3. Nuts and seeds

“Pine nuts and roasted cashew nuts are really high in zinc (6.5mg for every 100g and 5.7mg for every 100g respectively) and also contain high amounts of protein and unsaturated fats, which are important components of a balanced diet,” says Ms de la Hunty. “A small handful of roasted cashew nuts make a good zinc-boosting snack.

“Look out for seeds and tahini paste, made from sesame seeds, too, especially if you’re looking for alternative zinc sources to meat. Toasted seeds, sprinkled on salads, add flavour and crunch, as well as zinc, to your salad. Nuts and seeds are, however, high in calories and so should not be eaten in large quantities as snacks.”

4. Milk and cheese

“A pint of semi-skimmed milk, with breakfast cereal and in tea and coffee over the day, can provide around 2.3mg of zinc to the average adult. Cheddar cheese is also a good source of zinc, as well as providing protein, calcium and iodine.

“Cereal products can also bulk up your numbers. Although most cereals do not contain high levels of zinc, they are an important source in the diet because they’re eaten in large quantities.”

5. Legumes

“Legumes, such as peas, beans and lentils contain zinc, although not in very high amounts either. Plus, they also contain phytates, which reduce the overall amount of the mineral absorbed by the body,” says Ms de la Hunty.

“Nevertheless, when consumed in larger amounts, as the main protein source in a meal, they can make a significant contribution to our intake. For example, a 200g portion of reduced sugar baked beans would provide 10 per cent of the RNI for an adult man.

“A good serving of peanut butter, hummus made from chickpeas and tahini paste, and fried tofu are also good sources for vegans.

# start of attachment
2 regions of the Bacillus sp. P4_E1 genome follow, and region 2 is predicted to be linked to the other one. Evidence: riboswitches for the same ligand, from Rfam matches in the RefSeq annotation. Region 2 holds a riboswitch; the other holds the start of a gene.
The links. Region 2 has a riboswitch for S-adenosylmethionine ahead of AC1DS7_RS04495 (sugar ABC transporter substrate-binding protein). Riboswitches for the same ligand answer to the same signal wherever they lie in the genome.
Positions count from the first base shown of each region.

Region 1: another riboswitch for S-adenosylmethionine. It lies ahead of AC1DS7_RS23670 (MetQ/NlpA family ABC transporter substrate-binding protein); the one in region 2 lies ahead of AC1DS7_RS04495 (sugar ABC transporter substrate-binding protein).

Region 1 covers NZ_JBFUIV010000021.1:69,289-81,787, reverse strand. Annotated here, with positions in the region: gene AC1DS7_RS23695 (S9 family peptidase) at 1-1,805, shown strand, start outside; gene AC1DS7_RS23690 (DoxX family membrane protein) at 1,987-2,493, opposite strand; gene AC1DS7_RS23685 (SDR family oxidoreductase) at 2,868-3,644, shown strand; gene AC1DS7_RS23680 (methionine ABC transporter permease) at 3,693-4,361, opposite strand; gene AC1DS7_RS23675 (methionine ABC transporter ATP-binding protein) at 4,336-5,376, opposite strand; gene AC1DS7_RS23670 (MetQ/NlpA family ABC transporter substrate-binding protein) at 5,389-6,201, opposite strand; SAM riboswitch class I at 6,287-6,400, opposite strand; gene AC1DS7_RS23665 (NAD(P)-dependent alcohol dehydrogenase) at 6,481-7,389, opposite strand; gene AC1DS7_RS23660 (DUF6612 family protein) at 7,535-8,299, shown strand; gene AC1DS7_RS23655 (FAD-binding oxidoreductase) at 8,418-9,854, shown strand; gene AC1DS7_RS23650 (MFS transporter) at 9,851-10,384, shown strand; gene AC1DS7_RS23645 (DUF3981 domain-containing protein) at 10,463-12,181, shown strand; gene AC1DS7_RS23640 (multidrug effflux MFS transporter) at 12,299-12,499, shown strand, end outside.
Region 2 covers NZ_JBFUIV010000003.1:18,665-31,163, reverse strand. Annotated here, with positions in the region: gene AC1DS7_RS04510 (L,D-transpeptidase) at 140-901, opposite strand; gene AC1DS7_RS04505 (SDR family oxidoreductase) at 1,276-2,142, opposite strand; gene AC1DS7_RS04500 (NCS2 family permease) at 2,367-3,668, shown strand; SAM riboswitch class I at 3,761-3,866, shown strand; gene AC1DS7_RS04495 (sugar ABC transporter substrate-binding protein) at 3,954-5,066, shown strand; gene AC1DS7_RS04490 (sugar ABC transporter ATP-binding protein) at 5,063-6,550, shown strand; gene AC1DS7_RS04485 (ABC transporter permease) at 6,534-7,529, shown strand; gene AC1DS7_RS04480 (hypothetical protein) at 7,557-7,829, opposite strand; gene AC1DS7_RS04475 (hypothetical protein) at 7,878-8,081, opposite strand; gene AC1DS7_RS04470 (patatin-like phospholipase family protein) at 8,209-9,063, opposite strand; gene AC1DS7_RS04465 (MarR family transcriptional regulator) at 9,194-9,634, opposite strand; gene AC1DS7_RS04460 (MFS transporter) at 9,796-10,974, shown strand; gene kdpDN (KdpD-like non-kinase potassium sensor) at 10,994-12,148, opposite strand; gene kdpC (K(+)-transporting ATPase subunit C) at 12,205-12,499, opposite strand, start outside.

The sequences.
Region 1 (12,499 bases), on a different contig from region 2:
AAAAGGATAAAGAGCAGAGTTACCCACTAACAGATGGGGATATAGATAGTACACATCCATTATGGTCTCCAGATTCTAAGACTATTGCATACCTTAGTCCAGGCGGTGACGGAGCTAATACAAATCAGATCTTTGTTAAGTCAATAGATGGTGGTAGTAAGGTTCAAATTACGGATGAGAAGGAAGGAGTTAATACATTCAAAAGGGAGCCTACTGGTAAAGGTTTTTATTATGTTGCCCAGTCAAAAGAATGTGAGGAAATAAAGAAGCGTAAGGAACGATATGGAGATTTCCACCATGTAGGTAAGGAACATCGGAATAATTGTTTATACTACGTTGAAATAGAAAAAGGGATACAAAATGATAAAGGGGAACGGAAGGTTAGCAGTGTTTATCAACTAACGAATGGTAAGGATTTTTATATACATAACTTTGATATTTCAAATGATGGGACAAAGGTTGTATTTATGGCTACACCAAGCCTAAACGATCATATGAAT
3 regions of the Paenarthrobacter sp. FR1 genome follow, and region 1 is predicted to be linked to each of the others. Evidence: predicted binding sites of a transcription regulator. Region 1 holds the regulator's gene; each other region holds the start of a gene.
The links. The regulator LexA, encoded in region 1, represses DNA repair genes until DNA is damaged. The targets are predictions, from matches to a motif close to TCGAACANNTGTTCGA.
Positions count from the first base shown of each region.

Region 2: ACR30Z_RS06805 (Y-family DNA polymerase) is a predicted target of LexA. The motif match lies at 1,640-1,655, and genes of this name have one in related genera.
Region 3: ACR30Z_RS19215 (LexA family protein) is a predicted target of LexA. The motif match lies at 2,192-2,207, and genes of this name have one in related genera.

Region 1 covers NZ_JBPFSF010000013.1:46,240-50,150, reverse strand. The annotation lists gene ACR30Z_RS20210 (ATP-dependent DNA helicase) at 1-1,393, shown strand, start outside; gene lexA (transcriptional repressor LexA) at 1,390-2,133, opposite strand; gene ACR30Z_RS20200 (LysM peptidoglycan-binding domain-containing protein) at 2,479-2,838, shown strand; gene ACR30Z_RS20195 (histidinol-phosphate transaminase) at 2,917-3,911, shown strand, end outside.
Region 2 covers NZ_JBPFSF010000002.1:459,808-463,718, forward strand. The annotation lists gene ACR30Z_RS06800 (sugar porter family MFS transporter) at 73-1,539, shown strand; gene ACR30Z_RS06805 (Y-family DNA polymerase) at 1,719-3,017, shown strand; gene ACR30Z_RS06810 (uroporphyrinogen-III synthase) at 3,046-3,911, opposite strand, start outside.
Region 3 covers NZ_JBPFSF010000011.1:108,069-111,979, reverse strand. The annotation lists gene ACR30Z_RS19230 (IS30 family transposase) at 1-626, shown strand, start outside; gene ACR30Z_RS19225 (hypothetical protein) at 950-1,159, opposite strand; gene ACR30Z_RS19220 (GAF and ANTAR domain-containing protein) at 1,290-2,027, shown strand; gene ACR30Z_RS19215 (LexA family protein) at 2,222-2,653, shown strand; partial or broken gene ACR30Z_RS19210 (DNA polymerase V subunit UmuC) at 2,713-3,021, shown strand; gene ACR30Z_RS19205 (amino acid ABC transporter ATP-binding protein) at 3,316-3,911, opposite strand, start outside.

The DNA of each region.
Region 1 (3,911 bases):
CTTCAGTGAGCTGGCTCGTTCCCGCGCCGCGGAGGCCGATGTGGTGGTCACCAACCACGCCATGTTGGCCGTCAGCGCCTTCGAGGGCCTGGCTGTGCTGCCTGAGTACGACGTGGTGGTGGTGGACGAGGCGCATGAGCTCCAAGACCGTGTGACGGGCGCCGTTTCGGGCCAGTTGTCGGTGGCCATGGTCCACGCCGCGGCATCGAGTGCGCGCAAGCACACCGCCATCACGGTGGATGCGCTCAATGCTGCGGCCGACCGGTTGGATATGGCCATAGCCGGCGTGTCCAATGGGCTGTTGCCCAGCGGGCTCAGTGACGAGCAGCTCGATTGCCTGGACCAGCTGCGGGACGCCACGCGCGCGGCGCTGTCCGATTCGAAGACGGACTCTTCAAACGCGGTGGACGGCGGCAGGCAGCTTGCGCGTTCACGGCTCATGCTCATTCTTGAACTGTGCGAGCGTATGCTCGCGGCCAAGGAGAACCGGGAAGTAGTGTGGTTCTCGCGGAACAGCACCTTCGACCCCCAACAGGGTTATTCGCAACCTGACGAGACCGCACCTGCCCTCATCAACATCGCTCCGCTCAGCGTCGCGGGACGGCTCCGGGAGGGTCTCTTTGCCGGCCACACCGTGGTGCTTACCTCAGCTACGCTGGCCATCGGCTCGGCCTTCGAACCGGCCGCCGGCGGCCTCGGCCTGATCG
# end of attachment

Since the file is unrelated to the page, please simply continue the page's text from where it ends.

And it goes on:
“Beans, peas and lentils are good alternatives to meat because they’re low in fat and high in fibre, protein, vitamins and minerals. Add them to soups, stews and ragùs to make your meal go further,” she suggests.

“And an extra tip? Soaking dried beans overnight before cooking them can deactivate the phytate and increase the amount of zinc that is absorbed.”

Do you pay attention to your diet to ensure you’re getting sufficient vitamins and minerals? Do you take any supplements? Let us know in the comments section below.

Also read: Telltale signs you have a magnesium deficiency

– With PA

YourLifeChoices Writers
YourLifeChoices Writershttp://www.yourlifechoices.com.au/
YourLifeChoices' team of writers specialise in content that helps Australian over-50s make better decisions about wealth, health, travel and life. It's all in the name. For 22 years, we've been helping older Australians live their best lives.
- Our Partners -


- Advertisment -


- Advertisment -

Log In

Forgot password?

Don't have an account? Register

Forgot password?

Enter your account data and we will send you a link to reset your password.

Your password reset link appears to be invalid or expired.

Log in

Privacy Policy

Add to Collection

No Collections

Here you'll find all collections you've created before.